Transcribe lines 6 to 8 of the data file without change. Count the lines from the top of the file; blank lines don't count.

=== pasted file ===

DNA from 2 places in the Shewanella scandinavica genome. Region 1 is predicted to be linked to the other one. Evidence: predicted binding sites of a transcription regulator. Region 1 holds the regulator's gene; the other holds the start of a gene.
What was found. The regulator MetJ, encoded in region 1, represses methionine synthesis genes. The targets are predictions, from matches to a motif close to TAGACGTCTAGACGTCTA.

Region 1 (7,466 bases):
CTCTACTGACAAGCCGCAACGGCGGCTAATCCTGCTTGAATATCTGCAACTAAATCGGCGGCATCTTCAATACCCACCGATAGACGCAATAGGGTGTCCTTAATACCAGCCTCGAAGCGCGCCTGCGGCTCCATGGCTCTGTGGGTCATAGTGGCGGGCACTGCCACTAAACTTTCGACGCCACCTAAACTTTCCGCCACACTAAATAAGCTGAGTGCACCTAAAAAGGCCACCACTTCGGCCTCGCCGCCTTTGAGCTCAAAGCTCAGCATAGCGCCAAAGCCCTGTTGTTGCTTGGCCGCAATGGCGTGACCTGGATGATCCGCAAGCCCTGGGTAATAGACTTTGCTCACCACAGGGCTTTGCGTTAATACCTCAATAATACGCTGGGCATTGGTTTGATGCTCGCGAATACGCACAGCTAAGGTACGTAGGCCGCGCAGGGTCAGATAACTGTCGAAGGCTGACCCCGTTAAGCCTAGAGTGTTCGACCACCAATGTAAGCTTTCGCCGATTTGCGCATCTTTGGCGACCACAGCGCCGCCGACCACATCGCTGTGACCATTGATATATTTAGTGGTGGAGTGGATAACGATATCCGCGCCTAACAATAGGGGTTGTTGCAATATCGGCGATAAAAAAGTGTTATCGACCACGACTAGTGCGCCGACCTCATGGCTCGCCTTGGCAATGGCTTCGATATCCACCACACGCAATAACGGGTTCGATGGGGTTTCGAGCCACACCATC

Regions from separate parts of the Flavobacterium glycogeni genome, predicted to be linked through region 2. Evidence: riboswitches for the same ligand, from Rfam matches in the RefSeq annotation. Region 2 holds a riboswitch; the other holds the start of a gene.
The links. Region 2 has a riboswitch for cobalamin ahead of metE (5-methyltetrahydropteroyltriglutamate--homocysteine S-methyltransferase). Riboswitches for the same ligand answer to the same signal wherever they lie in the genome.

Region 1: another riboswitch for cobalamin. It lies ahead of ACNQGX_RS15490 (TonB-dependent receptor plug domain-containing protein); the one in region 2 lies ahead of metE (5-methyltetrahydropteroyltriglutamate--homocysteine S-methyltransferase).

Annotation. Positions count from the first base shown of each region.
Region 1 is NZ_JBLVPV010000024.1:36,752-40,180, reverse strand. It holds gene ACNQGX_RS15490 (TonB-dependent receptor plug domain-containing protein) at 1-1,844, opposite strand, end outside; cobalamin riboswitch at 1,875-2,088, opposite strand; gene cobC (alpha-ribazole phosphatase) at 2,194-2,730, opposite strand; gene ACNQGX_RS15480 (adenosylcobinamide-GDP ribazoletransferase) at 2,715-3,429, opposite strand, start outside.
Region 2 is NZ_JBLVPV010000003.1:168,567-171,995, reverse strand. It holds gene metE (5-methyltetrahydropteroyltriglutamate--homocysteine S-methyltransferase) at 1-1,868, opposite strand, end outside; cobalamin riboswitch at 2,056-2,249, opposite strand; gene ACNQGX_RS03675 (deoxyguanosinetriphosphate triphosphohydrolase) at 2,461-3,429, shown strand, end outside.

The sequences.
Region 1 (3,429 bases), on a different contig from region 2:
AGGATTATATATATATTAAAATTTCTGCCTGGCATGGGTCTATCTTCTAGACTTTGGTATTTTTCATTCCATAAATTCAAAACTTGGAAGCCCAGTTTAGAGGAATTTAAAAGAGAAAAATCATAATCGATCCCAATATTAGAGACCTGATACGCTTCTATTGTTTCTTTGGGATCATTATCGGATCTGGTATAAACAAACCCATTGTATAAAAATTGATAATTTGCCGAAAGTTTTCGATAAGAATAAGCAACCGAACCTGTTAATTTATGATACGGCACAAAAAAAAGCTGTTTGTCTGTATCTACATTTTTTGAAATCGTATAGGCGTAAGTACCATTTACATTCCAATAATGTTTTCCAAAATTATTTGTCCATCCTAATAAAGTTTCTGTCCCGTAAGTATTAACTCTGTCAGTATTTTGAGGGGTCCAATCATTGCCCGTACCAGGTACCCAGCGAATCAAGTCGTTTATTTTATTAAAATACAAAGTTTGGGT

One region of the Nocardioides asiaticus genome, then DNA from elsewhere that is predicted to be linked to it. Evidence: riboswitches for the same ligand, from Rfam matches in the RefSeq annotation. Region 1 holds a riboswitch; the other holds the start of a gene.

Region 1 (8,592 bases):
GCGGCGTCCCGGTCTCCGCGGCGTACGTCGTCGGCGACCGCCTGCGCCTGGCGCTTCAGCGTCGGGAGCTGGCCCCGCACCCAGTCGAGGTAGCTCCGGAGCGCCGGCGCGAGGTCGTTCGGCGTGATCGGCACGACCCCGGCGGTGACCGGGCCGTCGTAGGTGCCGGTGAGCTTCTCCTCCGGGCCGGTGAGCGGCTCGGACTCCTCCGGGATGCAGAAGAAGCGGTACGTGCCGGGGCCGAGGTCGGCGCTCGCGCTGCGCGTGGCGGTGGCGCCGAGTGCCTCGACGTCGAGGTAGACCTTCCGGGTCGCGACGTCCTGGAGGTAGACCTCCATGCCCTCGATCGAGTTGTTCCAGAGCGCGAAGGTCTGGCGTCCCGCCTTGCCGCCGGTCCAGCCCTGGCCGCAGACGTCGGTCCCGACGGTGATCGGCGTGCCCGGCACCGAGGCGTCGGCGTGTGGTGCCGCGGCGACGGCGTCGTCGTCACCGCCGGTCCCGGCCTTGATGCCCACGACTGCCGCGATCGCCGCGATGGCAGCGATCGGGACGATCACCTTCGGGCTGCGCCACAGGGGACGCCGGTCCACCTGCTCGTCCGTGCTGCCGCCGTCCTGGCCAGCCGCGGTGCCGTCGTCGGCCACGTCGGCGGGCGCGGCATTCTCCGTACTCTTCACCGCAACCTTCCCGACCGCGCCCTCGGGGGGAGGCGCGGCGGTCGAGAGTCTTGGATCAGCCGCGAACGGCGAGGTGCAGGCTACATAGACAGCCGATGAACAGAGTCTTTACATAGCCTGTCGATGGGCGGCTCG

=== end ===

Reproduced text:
The links. Region 2 has a riboswitch for cobalamin ahead of metE (5-methyltetrahydropteroyltriglutamate--homocysteine S-methyltransferase). Riboswitches for the same ligand answer to the same signal wherever they lie in the genome.

Region 1: another riboswitch for cobalamin. It lies ahead of ACNQGX_RS15490 (TonB-dependent receptor plug domain-containing protein); the one in region 2 lies ahead of metE (5-methyltetrahydropteroyltriglutamate--homocysteine S-methyltransferase).

Annotation. Positions count from the first base shown of each region.